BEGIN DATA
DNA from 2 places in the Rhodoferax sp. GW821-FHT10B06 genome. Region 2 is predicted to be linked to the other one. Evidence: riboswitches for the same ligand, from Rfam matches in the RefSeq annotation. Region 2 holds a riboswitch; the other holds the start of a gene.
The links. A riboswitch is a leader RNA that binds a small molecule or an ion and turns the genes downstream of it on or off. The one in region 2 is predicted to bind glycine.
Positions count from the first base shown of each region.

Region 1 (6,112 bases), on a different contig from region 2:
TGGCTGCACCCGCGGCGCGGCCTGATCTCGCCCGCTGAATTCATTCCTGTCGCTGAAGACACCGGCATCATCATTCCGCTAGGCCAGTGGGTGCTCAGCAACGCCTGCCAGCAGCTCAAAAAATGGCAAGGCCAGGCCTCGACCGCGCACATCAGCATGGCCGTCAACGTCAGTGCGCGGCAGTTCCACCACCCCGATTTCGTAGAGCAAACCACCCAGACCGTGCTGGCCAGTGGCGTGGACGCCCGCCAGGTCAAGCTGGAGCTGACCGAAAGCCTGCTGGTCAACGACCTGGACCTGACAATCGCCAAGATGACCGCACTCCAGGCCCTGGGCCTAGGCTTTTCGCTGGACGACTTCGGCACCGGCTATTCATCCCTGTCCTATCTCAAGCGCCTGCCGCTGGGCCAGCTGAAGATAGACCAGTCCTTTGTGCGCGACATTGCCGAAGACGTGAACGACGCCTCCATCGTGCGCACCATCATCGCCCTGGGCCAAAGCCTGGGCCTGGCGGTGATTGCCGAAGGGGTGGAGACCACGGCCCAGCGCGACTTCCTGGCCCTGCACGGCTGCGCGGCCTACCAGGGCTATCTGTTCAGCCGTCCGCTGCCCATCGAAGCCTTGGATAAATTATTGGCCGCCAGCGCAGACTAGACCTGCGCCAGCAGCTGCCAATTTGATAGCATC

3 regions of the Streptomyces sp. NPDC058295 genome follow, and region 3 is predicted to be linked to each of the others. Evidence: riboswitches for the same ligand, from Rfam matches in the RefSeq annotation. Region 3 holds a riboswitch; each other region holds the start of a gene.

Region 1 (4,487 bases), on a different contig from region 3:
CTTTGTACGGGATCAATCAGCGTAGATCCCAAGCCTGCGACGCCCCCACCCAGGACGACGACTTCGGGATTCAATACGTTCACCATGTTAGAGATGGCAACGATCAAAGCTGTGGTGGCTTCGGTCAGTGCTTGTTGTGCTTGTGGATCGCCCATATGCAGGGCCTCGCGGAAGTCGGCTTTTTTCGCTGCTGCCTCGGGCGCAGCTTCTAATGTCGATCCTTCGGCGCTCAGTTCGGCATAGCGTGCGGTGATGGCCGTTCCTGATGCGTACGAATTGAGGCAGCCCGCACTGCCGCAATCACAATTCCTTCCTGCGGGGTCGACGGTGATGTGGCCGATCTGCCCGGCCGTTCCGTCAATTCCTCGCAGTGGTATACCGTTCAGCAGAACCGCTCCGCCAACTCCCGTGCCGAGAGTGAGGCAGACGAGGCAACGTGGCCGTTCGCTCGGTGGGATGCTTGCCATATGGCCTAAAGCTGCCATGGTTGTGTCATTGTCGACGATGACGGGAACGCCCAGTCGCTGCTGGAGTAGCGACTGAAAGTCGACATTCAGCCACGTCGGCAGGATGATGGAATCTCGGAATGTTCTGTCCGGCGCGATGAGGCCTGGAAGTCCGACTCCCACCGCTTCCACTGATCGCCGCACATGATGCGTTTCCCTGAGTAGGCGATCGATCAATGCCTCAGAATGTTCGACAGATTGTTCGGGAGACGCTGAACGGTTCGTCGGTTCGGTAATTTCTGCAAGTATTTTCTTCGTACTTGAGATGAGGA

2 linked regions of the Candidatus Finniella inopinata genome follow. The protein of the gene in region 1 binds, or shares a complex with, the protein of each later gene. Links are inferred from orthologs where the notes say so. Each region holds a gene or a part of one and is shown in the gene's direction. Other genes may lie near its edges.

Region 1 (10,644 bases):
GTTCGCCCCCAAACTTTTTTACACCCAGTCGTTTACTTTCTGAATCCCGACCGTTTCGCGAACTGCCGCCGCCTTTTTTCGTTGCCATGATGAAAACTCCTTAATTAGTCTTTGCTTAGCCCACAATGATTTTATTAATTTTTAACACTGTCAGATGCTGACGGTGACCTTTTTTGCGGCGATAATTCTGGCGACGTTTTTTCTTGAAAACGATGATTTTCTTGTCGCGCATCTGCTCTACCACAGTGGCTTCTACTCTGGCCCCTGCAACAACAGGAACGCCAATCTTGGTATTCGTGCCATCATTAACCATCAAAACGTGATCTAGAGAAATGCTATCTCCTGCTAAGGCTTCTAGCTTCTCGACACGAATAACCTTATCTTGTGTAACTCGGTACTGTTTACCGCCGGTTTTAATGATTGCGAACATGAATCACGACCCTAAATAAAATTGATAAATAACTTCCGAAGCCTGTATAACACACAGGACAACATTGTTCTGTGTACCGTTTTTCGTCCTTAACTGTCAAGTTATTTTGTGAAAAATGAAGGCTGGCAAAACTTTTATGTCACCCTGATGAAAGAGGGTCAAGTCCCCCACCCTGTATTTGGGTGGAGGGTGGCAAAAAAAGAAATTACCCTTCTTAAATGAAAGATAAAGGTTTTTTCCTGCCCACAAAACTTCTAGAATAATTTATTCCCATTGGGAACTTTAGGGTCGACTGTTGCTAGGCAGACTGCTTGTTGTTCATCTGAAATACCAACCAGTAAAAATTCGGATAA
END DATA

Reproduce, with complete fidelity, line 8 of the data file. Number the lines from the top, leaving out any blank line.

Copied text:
CTTTGTACGGGATCAATCAGCGTAGATCCCAAGCCTGCGACGCCCCCACCCAGGACGACGACTTCGGGATTCAATACGTTCACCATGTTAGAGATGGCAACGATCAAAGCTGTGGTGGCTTCGGTCAGTGCTTGTTGTGCTTGTGGATCGCCCATATGCAGGGCCTCGCGGAAGTCGGCTTTTTTCGCTGCTGCCTCGGGCGCAGCTTCTAATGTCGATCCTTCGGCGCTCAGTTCGGCATAGCGTGCGGTGATGGCCGTTCCTGATGCGTACGAATTGAGGCAGCCCGCACTGCCGCAATCACAATTCCTTCCTGCGGGGTCGACGGTGATGTGGCCGATCTGCCCGGCCGTTCCGTCAATTCCTCGCAGTGGTATACCGTTCAGCAGAACCGCTCCGCCAACTCCCGTGCCGAGAGTGAGGCAGACGAGGCAACGTGGCCGTTCGCTCGGTGGGATGCTTGCCATATGGCCTAAAGCTGCCATGGTTGTGTCATTGTCGACGATGACGGGAACGCCCAGTCGCTGCTGGAGTAGCGACTGAAAGTCGACATTCAGCCACGTCGGCAGGATGATGGAATCTCGGAATGTTCTGTCCGGCGCGATGAGGCCTGGAAGTCCGACTCCCACCGCTTCCACTGATCGCCGCACATGATGCGTTTCCCTGAGTAGGCGATCGATCAATGCCTCAGAATGTTCGACAGATTGTTCGGGAGACGCTGAACGGTTCGTCGGTTCGGTAATTTCTGCAAGTATTTTCTTCGTACTTGAGATGAGGA